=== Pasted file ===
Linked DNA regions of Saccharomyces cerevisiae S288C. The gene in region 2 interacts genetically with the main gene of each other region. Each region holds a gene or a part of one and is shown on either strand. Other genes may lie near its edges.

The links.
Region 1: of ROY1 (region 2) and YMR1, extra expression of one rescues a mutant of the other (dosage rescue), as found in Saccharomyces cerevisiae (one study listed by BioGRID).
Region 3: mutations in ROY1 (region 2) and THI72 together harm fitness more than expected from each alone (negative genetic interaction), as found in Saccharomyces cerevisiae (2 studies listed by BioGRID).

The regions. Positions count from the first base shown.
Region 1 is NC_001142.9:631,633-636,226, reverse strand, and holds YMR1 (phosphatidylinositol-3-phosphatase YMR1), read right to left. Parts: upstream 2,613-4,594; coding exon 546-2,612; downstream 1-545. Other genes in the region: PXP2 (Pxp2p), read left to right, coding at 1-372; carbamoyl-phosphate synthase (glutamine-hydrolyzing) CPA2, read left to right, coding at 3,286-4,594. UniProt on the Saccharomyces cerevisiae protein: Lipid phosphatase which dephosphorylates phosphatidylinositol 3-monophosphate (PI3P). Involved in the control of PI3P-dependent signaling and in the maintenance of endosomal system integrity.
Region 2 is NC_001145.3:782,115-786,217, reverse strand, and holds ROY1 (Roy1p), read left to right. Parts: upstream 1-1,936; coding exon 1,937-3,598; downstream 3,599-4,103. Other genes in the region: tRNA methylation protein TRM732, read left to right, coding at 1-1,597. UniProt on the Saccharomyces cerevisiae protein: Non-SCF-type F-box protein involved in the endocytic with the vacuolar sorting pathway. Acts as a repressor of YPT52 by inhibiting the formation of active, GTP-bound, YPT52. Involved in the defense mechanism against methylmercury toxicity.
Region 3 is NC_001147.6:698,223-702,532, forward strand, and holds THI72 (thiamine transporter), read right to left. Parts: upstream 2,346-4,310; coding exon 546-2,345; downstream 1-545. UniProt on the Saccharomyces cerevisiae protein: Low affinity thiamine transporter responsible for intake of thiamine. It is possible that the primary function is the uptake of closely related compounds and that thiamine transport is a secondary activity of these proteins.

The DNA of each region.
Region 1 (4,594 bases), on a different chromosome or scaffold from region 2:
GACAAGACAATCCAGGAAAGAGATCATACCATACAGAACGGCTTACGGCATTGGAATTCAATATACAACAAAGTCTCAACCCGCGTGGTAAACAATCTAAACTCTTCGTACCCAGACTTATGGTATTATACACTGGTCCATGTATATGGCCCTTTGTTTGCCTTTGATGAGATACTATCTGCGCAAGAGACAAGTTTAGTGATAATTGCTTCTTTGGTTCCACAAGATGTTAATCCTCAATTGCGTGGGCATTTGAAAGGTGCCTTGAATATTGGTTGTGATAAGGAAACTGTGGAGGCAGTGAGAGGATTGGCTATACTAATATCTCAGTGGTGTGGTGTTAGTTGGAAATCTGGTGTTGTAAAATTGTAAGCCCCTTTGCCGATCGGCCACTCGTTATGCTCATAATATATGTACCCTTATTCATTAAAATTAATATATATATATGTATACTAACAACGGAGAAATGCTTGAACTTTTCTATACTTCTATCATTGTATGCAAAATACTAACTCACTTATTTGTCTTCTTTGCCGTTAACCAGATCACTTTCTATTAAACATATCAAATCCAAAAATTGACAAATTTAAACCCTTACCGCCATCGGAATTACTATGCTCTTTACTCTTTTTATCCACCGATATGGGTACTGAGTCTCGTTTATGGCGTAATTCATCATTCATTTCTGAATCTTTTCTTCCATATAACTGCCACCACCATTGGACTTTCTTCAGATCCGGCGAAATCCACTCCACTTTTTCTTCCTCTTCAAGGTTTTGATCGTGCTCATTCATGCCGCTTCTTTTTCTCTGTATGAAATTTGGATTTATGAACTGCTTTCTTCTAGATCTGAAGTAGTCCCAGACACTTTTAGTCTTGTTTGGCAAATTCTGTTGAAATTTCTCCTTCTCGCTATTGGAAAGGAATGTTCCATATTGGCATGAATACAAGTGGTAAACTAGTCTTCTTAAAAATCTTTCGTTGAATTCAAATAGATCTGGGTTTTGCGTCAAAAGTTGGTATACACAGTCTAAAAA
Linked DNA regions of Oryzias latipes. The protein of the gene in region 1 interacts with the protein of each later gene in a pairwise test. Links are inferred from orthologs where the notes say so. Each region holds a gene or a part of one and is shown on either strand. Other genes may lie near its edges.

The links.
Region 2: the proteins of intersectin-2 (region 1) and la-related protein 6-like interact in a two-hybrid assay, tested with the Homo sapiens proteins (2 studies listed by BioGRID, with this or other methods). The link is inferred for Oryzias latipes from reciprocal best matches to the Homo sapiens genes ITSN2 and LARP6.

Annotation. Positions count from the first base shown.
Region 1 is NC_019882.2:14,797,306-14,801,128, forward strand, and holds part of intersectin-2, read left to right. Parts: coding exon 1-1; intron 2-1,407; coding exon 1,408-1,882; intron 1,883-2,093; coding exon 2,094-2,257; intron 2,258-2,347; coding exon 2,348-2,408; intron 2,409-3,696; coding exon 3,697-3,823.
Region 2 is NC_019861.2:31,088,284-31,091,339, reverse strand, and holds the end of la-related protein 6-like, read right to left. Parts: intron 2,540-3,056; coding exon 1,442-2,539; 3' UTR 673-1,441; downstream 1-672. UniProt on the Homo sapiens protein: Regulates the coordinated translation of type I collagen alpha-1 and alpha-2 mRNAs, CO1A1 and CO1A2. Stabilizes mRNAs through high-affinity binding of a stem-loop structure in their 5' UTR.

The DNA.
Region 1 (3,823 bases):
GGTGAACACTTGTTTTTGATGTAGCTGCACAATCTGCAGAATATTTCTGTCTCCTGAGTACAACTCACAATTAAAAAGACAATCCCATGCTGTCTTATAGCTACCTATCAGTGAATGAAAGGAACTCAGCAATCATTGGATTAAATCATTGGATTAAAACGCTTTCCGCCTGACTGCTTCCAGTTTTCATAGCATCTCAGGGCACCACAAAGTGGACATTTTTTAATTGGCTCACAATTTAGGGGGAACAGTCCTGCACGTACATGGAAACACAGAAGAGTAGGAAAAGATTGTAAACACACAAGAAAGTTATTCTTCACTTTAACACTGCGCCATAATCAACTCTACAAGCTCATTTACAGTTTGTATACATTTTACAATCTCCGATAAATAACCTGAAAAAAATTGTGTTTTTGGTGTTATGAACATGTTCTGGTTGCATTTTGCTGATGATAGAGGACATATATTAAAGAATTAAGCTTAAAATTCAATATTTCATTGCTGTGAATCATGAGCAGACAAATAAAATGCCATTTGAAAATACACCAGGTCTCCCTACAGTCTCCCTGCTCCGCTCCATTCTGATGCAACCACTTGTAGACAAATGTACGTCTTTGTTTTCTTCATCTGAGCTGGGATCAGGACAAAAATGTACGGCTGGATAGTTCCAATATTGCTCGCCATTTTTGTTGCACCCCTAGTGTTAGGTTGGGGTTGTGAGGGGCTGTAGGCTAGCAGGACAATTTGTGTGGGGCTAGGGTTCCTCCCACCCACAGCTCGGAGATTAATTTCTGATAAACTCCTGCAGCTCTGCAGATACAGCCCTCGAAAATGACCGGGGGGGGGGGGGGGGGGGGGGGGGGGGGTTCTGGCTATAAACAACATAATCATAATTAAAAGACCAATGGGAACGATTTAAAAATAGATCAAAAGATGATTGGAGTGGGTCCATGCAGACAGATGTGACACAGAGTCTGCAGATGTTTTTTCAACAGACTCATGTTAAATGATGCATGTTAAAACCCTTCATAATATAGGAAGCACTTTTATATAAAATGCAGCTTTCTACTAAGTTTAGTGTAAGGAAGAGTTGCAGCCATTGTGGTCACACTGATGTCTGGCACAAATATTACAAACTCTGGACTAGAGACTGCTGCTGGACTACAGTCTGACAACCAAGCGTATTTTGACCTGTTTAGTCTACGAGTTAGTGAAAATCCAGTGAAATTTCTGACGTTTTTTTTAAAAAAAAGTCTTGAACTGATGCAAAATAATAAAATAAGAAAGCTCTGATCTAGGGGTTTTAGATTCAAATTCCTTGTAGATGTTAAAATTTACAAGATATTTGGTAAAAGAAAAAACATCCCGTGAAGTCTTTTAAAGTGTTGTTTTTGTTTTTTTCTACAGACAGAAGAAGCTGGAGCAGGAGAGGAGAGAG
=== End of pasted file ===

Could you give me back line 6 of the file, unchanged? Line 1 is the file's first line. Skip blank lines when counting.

Region 1 is NC_001142.9:631,633-636,226, reverse strand, and holds YMR1 (phosphatidylinositol-3-phosphatase YMR1), read right to left. Parts: upstream 2,613-4,594; coding exon 546-2,612; downstream 1-545. Other genes in the region: PXP2 (Pxp2p), read left to right, coding at 1-372; carbamoyl-phosphate synthase (glutamine-hydrolyzing) CPA2, read left to right, coding at 3,286-4,594. UniProt on the Saccharomyces cerevisiae protein: Lipid phosphatase which dephosphorylates phosphatidylinositol 3-monophosphate (PI3P). Involved in the control of PI3P-dependent signaling and in the maintenance of endosomal system integrity.